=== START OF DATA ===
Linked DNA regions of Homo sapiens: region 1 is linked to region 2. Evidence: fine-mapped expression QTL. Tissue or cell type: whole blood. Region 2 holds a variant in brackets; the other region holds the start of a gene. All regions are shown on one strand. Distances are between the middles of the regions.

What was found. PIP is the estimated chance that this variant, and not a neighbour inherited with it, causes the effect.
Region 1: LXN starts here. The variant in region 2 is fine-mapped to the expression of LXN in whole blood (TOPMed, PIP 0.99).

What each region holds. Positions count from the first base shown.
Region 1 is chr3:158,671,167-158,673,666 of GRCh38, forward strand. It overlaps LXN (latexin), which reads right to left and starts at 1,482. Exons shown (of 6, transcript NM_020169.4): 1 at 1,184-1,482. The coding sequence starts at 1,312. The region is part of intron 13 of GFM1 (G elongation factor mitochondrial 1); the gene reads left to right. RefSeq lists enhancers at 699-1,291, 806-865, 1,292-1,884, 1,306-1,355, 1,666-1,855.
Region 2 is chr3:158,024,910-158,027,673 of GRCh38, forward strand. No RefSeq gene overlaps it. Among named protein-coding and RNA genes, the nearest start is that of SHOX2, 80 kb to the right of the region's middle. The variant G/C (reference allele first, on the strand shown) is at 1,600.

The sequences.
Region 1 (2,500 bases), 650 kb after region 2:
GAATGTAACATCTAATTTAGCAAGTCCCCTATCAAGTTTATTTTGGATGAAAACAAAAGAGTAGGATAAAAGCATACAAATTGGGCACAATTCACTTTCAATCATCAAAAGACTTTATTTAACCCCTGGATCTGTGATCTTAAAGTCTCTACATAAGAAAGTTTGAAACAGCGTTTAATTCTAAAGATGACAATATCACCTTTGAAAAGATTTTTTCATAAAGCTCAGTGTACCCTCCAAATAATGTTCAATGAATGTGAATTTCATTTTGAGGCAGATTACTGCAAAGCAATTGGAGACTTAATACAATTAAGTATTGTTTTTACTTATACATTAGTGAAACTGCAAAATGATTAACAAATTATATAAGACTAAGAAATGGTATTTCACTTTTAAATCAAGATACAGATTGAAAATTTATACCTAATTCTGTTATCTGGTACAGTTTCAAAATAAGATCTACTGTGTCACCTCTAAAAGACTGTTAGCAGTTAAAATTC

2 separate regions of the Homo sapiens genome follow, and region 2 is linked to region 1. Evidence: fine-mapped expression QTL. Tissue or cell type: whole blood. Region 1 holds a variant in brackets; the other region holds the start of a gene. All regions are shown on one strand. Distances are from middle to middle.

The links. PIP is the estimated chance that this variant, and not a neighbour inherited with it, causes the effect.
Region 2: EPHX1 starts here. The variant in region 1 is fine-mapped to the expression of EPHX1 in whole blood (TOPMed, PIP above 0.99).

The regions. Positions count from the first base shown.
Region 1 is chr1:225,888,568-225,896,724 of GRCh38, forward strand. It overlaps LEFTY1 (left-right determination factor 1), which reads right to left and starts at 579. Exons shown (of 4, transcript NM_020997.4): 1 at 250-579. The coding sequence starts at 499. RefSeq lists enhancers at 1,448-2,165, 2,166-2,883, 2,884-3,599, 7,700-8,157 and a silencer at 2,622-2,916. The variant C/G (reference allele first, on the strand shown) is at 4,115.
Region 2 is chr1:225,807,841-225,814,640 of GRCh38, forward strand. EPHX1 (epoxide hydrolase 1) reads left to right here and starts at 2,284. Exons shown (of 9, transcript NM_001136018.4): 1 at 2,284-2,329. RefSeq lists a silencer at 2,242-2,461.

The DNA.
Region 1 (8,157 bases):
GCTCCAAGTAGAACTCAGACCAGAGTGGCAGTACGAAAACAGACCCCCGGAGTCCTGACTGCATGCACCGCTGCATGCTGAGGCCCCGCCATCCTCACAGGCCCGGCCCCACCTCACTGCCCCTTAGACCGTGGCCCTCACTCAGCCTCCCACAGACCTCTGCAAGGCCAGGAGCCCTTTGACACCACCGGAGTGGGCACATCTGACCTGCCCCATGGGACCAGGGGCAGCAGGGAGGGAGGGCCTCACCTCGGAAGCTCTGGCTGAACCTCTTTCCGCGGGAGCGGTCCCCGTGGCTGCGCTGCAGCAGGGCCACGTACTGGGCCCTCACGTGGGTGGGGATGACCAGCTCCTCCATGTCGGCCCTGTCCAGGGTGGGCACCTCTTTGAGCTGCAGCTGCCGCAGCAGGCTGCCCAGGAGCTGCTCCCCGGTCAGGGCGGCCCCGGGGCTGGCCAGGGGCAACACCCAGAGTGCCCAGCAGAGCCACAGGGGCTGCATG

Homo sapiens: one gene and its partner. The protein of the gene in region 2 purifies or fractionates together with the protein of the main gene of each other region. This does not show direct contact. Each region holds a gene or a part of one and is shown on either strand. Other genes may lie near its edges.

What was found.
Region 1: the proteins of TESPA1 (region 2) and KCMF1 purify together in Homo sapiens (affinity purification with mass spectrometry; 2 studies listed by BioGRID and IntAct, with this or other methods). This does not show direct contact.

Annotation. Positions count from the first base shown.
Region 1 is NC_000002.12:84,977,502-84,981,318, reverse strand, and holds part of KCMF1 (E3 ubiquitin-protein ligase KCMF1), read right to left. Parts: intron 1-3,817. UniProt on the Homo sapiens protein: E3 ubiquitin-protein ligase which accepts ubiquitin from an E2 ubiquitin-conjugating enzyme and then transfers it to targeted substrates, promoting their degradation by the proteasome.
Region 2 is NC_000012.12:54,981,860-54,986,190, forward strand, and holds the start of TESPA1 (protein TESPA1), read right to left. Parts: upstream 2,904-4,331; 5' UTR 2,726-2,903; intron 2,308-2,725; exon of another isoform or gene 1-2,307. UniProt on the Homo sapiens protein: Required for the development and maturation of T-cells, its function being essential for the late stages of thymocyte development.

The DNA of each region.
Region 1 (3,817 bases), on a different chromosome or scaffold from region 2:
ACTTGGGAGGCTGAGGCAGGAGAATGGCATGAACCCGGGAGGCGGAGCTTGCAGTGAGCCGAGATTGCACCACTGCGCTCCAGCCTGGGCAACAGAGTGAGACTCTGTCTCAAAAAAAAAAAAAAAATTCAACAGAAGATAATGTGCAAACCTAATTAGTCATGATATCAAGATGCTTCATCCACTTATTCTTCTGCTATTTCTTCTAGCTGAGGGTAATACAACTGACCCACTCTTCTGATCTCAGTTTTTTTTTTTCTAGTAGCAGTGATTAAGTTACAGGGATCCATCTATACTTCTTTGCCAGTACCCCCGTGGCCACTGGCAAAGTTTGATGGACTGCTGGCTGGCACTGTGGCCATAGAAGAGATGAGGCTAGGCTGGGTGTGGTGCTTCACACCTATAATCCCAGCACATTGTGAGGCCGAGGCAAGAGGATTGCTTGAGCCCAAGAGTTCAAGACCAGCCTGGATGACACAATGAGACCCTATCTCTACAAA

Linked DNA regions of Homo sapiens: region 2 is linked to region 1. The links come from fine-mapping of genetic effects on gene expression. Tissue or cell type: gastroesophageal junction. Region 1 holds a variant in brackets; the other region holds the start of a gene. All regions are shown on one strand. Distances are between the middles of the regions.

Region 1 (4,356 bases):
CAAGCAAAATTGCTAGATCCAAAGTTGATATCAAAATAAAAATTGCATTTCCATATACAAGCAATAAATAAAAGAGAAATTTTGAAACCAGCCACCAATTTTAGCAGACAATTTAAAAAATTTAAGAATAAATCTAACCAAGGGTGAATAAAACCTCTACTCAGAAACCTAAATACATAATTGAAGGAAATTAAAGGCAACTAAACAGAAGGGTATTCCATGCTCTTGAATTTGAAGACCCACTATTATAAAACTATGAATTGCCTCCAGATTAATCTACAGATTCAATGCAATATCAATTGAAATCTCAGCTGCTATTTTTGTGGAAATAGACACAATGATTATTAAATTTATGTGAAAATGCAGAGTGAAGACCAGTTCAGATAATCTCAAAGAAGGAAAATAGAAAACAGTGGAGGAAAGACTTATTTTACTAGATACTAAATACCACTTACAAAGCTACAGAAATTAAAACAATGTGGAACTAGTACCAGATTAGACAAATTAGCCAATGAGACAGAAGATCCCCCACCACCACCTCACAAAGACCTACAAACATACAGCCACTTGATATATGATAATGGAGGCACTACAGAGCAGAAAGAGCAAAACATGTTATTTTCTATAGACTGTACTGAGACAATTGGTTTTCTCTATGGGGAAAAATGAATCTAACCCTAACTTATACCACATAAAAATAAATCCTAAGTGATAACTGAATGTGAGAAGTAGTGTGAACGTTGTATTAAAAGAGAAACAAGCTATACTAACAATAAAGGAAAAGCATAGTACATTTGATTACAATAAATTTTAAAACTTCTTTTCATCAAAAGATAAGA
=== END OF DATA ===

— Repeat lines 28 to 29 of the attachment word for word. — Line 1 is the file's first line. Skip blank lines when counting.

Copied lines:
Linked DNA regions of Homo sapiens: region 2 is linked to region 1. The links come from fine-mapping of genetic effects on gene expression. Tissue or cell type: gastroesophageal junction. Region 1 holds a variant in brackets; the other region holds the start of a gene. All regions are shown on one strand. Distances are between the middles of the regions.

Region 1 (4,356 bases):